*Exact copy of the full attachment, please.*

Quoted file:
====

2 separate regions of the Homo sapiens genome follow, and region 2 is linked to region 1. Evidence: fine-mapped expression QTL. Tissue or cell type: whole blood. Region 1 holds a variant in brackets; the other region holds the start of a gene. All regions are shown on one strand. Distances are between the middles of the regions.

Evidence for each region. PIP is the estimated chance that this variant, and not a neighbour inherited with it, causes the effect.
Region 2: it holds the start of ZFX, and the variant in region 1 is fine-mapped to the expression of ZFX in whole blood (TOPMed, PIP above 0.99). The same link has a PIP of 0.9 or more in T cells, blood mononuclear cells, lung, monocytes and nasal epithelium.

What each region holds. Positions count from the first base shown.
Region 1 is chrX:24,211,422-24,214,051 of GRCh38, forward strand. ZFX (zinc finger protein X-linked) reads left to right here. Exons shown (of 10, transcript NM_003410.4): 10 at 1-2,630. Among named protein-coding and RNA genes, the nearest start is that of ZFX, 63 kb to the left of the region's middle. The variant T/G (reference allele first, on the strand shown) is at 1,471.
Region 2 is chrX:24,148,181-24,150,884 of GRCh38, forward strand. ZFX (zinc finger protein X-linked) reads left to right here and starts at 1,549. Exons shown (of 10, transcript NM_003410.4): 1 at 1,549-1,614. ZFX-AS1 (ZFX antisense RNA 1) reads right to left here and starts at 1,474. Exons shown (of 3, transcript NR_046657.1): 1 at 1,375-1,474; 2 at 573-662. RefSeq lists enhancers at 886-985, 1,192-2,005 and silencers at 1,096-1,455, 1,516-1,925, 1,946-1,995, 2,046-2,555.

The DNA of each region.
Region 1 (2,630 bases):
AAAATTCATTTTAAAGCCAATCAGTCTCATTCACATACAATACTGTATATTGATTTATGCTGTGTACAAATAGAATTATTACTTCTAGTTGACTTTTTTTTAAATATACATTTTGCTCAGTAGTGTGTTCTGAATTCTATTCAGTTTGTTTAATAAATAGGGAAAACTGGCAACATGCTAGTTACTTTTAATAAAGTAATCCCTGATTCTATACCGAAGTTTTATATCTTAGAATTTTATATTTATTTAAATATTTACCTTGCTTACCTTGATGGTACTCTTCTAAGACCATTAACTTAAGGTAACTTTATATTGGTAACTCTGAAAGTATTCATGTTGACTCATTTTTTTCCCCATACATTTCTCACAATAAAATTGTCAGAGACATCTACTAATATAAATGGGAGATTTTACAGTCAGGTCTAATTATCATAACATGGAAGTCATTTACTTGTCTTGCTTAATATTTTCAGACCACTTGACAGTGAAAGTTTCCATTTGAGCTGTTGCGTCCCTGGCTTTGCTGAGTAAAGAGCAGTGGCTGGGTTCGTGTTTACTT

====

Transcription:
2 separate regions of the Homo sapiens genome follow, and region 2 is linked to region 1. Evidence: fine-mapped expression QTL. Tissue or cell type: whole blood. Region 1 holds a variant in brackets; the other region holds the start of a gene. All regions are shown on one strand. Distances are between the middles of the regions.

Evidence for each region. PIP is the estimated chance that this variant, and not a neighbour inherited with it, causes the effect.
Region 2: it holds the start of ZFX, and the variant in region 1 is fine-mapped to the expression of ZFX in whole blood (TOPMed, PIP above 0.99). The same link has a PIP of 0.9 or more in T cells, blood mononuclear cells, lung, monocytes and nasal epithelium.

What each region holds. Positions count from the first base shown.
Region 1 is chrX:24,211,422-24,214,051 of GRCh38, forward strand. ZFX (zinc finger protein X-linked) reads left to right here. Exons shown (of 10, transcript NM_003410.4): 10 at 1-2,630. Among named protein-coding and RNA genes, the nearest start is that of ZFX, 63 kb to the left of the region's middle. The variant T/G (reference allele first, on the strand shown) is at 1,471.
Region 2 is chrX:24,148,181-24,150,884 of GRCh38, forward strand. ZFX (zinc finger protein X-linked) reads left to right here and starts at 1,549. Exons shown (of 10, transcript NM_003410.4): 1 at 1,549-1,614. ZFX-AS1 (ZFX antisense RNA 1) reads right to left here and starts at 1,474. Exons shown (of 3, transcript NR_046657.1): 1 at 1,375-1,474; 2 at 573-662. RefSeq lists enhancers at 886-985, 1,192-2,005 and silencers at 1,096-1,455, 1,516-1,925, 1,946-1,995, 2,046-2,555.

The DNA of each region.
Region 1 (2,630 bases):
AAAATTCATTTTAAAGCCAATCAGTCTCATTCACATACAATACTGTATATTGATTTATGCTGTGTACAAATAGAATTATTACTTCTAGTTGACTTTTTTTTAAATATACATTTTGCTCAGTAGTGTGTTCTGAATTCTATTCAGTTTGTTTAATAAATAGGGAAAACTGGCAACATGCTAGTTACTTTTAATAAAGTAATCCCTGATTCTATACCGAAGTTTTATATCTTAGAATTTTATATTTATTTAAATATTTACCTTGCTTACCTTGATGGTACTCTTCTAAGACCATTAACTTAAGGTAACTTTATATTGGTAACTCTGAAAGTATTCATGTTGACTCATTTTTTTCCCCATACATTTCTCACAATAAAATTGTCAGAGACATCTACTAATATAAATGGGAGATTTTACAGTCAGGTCTAATTATCATAACATGGAAGTCATTTACTTGTCTTGCTTAATATTTTCAGACCACTTGACAGTGAAAGTTTCCATTTGAGCTGTTGCGTCCCTGGCTTTGCTGAGTAAAGAGCAGTGGCTGGGTTCGTGTTTACTT